I personally like Earth Day. It reminds me that I am an Earthling, while also letting me know that the stars twinkle above … gently viewing my progress.

 

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Thank you for enjoying Words from Dic(tionary) —  J.R. Practix

Aquarius

dictionary with letter A

Aquarius (n): the eleventh sign of the Zodiac.

“This is the dawning of the …”

The next part of this lyric from the song in Hair is “…Age of Aquarius.”

I happen to really enjoy that production and the tune, even though I grew up in a religious environment which believed that all astrology was “of the devil.”

Yes. Leave it to Satan to come up with a practice where everything is left to chance and the moving of the stars.

So as a kid, it was difficult to sing the song, share the song or even refer to the song around grownups. They would warn me that I was welcoming in dark demons, which would later infest me with horrible attitudes like failing to pay my electric bill.

It was difficult–because truth is much like water. It tends to come from everywhere and surprise us with how similar it is, considering its divergent points of origin.

Some water comes from the mountains through melted snow.

Some from the sky.

Some from wells from deep within the earth.

But pour it in a cup, drink it down and it’s refreshing.

I have to be honest with you–the off-Broadway musical, Hair, did more to enlighten me, generate social consciousness and make me compassionate than any sermon I ever heard in church.

It was raw, a little silly and laced with too much hopefulness.

But without that kind of childlike faith, we all become cynical growling adults. And deep in my heart, I wish there was an Age of Aquarius. I dream of how wonderful it would be if the stars would shift, Jupiter would align with Mars and attitudes would improve.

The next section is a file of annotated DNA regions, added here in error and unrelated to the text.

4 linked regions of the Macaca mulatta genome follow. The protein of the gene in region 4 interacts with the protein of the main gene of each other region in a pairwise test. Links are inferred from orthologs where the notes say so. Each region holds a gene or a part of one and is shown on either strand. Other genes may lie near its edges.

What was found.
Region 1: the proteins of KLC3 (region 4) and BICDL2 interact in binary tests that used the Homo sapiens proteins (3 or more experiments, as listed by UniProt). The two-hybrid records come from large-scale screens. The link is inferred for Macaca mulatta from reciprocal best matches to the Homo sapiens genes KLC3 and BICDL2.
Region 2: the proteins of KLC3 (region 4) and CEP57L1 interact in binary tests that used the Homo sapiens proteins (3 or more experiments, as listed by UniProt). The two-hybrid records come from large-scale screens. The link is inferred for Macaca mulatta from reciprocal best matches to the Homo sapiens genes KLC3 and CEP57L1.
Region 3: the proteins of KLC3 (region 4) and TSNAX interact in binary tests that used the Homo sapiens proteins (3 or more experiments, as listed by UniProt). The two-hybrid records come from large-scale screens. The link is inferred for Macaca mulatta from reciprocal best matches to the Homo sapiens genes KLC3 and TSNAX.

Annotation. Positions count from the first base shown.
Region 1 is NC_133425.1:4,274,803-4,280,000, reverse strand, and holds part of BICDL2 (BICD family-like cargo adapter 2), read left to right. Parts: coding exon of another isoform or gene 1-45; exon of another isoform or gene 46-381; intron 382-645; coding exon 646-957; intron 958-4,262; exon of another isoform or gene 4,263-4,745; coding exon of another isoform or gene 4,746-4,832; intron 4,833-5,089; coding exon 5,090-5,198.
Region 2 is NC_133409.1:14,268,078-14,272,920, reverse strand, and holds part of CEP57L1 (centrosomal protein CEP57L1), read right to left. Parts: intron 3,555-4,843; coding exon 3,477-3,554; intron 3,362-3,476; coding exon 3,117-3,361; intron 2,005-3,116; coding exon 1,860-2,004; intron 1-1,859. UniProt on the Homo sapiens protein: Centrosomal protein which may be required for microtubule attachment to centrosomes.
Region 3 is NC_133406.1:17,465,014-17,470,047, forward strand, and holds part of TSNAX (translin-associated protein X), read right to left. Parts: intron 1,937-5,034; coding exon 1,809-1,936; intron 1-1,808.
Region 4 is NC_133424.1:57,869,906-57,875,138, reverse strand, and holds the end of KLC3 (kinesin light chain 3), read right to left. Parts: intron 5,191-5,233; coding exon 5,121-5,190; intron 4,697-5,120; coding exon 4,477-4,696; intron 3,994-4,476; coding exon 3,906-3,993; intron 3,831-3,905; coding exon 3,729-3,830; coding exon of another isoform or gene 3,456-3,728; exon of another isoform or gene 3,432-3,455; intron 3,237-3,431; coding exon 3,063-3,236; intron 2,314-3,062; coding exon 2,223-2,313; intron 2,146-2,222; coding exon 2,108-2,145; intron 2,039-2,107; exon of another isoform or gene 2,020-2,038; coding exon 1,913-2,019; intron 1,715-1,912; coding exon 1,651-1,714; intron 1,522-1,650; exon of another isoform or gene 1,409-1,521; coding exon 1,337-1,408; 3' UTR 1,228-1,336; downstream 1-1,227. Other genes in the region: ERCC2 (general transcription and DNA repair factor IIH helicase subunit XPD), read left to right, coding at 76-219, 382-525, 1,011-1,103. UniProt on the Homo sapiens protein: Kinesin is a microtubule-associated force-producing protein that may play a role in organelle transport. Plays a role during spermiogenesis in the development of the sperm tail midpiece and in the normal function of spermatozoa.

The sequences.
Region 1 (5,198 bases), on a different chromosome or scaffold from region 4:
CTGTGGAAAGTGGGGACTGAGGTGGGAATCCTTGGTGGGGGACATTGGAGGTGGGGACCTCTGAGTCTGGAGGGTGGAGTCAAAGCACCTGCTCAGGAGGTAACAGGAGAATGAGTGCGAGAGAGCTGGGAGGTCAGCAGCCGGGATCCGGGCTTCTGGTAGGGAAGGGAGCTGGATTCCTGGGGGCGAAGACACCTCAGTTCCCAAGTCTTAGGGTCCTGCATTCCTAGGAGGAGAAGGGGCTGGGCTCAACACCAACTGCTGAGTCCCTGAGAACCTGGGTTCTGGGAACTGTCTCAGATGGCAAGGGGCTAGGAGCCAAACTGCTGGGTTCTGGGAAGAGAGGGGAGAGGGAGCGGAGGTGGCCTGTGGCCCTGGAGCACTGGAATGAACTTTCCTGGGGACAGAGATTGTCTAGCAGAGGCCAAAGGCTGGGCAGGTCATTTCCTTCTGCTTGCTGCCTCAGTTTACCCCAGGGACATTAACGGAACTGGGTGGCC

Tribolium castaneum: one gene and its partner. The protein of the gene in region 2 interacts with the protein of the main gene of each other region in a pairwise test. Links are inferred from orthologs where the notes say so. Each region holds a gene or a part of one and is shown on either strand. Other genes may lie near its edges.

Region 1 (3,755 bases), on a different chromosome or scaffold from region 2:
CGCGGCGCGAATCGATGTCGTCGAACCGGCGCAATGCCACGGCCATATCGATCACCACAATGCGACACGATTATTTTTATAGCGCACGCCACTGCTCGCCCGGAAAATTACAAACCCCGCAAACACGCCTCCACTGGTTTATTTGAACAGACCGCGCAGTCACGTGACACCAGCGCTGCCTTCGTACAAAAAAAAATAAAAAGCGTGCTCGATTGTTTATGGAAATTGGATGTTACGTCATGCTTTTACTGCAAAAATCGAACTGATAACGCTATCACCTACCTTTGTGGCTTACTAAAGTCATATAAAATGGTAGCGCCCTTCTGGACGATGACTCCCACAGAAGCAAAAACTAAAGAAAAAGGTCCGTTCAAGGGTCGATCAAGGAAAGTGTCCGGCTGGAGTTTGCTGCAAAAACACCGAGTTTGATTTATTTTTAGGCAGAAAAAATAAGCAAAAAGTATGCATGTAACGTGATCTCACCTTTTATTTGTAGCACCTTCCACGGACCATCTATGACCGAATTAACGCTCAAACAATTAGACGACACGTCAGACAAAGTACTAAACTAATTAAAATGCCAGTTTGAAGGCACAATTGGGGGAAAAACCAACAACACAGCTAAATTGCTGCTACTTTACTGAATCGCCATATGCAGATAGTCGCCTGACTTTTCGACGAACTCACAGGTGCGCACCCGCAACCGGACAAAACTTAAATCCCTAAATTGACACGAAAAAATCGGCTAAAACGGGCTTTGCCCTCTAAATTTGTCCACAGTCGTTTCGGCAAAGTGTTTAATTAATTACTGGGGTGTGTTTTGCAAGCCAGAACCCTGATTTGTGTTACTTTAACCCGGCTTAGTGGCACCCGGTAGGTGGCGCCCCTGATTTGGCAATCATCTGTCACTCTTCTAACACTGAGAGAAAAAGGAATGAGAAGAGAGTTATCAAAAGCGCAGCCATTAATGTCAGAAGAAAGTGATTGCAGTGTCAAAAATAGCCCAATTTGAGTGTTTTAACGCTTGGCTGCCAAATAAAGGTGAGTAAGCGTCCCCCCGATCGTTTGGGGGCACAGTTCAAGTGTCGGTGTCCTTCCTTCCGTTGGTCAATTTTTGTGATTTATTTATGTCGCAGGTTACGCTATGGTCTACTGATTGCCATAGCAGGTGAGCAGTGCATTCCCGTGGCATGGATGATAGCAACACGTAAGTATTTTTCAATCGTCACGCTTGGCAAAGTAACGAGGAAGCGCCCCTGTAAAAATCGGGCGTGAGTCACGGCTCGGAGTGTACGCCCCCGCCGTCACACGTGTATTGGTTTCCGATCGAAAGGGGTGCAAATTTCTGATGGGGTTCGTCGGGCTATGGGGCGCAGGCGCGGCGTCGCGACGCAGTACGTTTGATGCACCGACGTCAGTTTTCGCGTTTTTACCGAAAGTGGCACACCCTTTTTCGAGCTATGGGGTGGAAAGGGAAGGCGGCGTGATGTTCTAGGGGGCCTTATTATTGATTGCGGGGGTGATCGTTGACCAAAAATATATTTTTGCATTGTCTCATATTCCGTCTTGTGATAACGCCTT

But I think I’m stuck with the symbolism–or maybe I’m Jupiter and my brother is Mars and the truth of life is still stuck in the closet somewhere … of the seventh house.

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Aerodynamic

Words from Dic(tionary)

dictionary with letter A

Aerodynamics: (n.) the study of the properties of moving air and especially of the interaction between the air and solid bodies moving through it.

I came to a conclusion yesterday: it’s really good that people can’t fly.

Actually there was no great revelation yesterday. I pretty much knew this all along. It’s just that when I saw the word “aerodynamics,” it brought my gratitude to the forefront.

It’s wonderful that the Creator gave every creature some specific ability, making it superior in a unique way to its neighbor.

  • Snakes crawl on their bellies.
  • Porcupines have quills.
  • Sharks have big teeth.
  • Skunks have … well … aroma.
  • And birds can fly.

Can you imagine, with the human ego, how annoying, obnoxious and even dangerous we would be if we flew??

Let’s just start with driving. As precarious as it may be to travel the freeway with other motorists, if that action was occurring up in the sky, where you would not only have a fender-bender but a fall to the earth as also well you can see, the results could be quite lethal.

And then there’s the problem of aerodynamics and air-lift–that skinny people would have even MORE reason to brag and feel superior to fat folks like me because they could “get up to three thousand feet” instead of hovering at three hundred.

Yes, that would be horrible–to not only be able to buy clothes off the rack at will, but also to touch the stars because you have five percent body fat.

I suppose it’s dangerous enough that we have built machines to fly us through the air, which make us believe that we are supernatural, yet we do fall from the heavens enough to confirm that we truly are not gods.

Aerodynamics is a wonderful study, best conducted in analyzing birds, airplanes and rockets.

Thank God my irritating friend Larry, from high school, was not able to achieve such heights. It was bad enough with im when he was discussing how much iron he could pump in the weight room. I can’t even imagine what he would have been like if he could have taken off and flown high over my head … to spit on me below.